struck the GMC was taken to San Francisco
General Hospital to be treated for injuries
that are not life-threatening, Ferguson
said.
Man killed after crashing stolen
car on Interstate 280 identified
By Don Thompson
THE ASSOCIATED PRESS
SACRAMENTO — An embattled state sen-
ator said Monday that he intends to keep
working with his fellow lawmakers despite
an ongoing federal corruption investigation
and a bitter finger-pointing exchange with
Senate leaders.
No charges have been filed against
Democrat Ron Calderon of Montebello,
who again denied wrongdoing in brief com-
ments to reporters after the Senate
adjourned.
Calderon said he was eager to join his col-
leagues, although there are signs they
might not be so happy to see him.
FBI agents raided Calderon’s Sacramento
offices in June, and an FBI affidavit leaked in
October alleges that he accepted nearly
$90,000 from an undercover FBI agent and a
Long Beach hospital executive in efforts to
influence legislation.
His assigned seat in the Senate chambers
has been moved from front-and-center to a
far corner, next to a vacant desk. He also has
been stripped of all committee assignments
while the investigation continues.
“I don’t have a problem sitting there, as
long as I have a microphone and I can pres-
ent my bills and vote,” Calderon told
reporters.
He also said losing his committee assign-
ments gives him “more time to work on
some legislation and do more work in the
district.”
When the Senate convened in the after-
noon, Calderon entered the chamber several
minutes late, drawing attention as Senate
President Pro Tem Darrell Steinberg was
welcoming lawmakers back for the new
year.
Lawmaker in FBI probe
returns in diminished role
Comment on
or share this story at
www.smdailyjournal.com
6
Tuesday • Jan. 7, 2014 THEDAILYJOURNAL
LOCAL/STATE
It’s all here − the teachers, the traditions, the perfect class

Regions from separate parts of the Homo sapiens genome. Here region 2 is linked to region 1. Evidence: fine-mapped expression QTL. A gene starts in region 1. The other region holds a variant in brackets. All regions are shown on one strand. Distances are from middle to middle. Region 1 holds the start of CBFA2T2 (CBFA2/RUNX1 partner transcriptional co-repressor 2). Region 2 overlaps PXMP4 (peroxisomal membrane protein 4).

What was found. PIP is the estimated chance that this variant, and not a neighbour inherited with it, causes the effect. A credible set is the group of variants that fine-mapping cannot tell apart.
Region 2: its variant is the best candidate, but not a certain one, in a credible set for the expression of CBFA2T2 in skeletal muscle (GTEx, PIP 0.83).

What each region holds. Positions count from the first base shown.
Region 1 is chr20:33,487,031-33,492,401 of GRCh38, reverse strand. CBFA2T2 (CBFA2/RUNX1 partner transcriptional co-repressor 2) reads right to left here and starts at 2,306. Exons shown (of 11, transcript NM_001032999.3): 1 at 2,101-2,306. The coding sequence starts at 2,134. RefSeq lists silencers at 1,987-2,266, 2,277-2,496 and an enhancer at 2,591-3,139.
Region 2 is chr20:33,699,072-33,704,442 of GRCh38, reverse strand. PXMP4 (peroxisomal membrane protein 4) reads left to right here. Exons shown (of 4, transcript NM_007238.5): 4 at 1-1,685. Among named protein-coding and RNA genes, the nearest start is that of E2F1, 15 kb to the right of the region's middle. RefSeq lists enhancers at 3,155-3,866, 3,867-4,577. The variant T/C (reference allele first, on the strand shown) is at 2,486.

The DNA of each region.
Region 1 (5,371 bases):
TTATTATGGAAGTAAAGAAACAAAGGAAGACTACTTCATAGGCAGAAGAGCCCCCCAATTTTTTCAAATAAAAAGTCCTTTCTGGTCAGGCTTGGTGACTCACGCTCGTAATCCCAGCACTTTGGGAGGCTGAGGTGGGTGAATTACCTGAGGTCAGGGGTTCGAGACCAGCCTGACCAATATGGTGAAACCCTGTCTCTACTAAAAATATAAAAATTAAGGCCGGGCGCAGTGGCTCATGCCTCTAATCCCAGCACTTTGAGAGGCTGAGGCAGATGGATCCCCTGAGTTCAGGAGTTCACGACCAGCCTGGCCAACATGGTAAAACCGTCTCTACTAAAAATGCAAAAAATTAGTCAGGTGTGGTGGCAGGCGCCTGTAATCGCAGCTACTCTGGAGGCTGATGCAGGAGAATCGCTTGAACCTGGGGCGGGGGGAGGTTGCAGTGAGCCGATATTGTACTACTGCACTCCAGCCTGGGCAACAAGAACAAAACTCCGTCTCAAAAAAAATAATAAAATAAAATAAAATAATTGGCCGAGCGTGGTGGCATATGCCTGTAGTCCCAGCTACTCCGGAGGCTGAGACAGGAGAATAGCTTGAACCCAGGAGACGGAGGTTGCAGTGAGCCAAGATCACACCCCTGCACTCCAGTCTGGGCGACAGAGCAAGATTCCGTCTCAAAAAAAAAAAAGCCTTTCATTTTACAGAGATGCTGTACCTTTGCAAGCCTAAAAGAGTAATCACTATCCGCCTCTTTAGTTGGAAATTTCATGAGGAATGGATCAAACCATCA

size, the all-girls setting. It’s Notre Dame High School,
and it’s as amazing as the students themselves.
Apply Online
www.ndhsb.org
Notre Dame High School
1540 Ralston Avenue Belmont, CA 94002 650-595-1913 ext. 310
Final Application Date:
January 14, 2014
C
ash for Col l e ge, a work-
shop on applying for
financial aid, will be put on
by the Cal i forni a Student Ai d
Commi s s i on i n As s embl y
Di st ri ct 24 will take place 6 p.m.-
8 p.m. Jan. 9 at College Track, 1877
Bay Road in East Palo Alto. Contact
Kri sti Lozano at 562-1233 or
klozano@smcu.org for more infor-
mation.
***
The San Mateo County School
Boards As s oci at i on released its
second position paper entitled
“Cl osi ng t he Achi evement Gap
by Rethi nki ng the Start i ng
Age of Public Education” on
Jan. 7.
It can be found at
smcsba. org/news-resources/posi-
t i on-papers.
Class notes is a column dedicated to school
news. It is compiled by education reporter
Angela Swartz. You can contact her at
(650) 344-5200, ext. 105 or at
angela@smdailyjournal.com.
Sleeping driver
arrested for ID theft at SFO
Officers responding to a report of a
woman sleeping behind the wheel of a
rental car at San
F r a n c i s c o
I n t e r n a t i o n a l
Airport last
Thursday arrested
her on suspicion of
identity theft and
possession of bur-
glary tools after
reportedly finding
the items.
Jessica Danielle Fawn Adams, 28, of
San Leandro, is also on parole for a
2010 felony conviction out of
Oakland so was also booked for com-
mitting a violation.
Adams had identification in another
person’s name and burglary tools when
officers from the San Francisco Police
Department’s airport bureau encoun-
tered her at the rental car facility at
6:14 a.m. Thursday, Jan. 2, according
to the San Mateo County Sheriff’s
Office.
Naked man spotted
on school campus
South San Francisco police are on
the lookout for a man seen without any
clothing on a playground of a closed
school Wednesday afternoon.
At approximately 3:29 p.m., Jan. 1,
the man was seen on the elementary
school grounds on the 500 block of
Spruce Avenue naked. He was accompa-
nied by a 9-year-old boy, who appeared
to be familiar with him, and put his
clothes back on after the boy told him
a witness had seen him, according to
police.
The man was described as 18 to 19
years old and Hispanic or Filipino. He
was seen leaving the area in a light
blue Dodge Neon, according to police.
Package thief takes plea deal
A36-year-old San Bruno man arrest-
ed by San Mateo police in November
after allegedly stealing a package from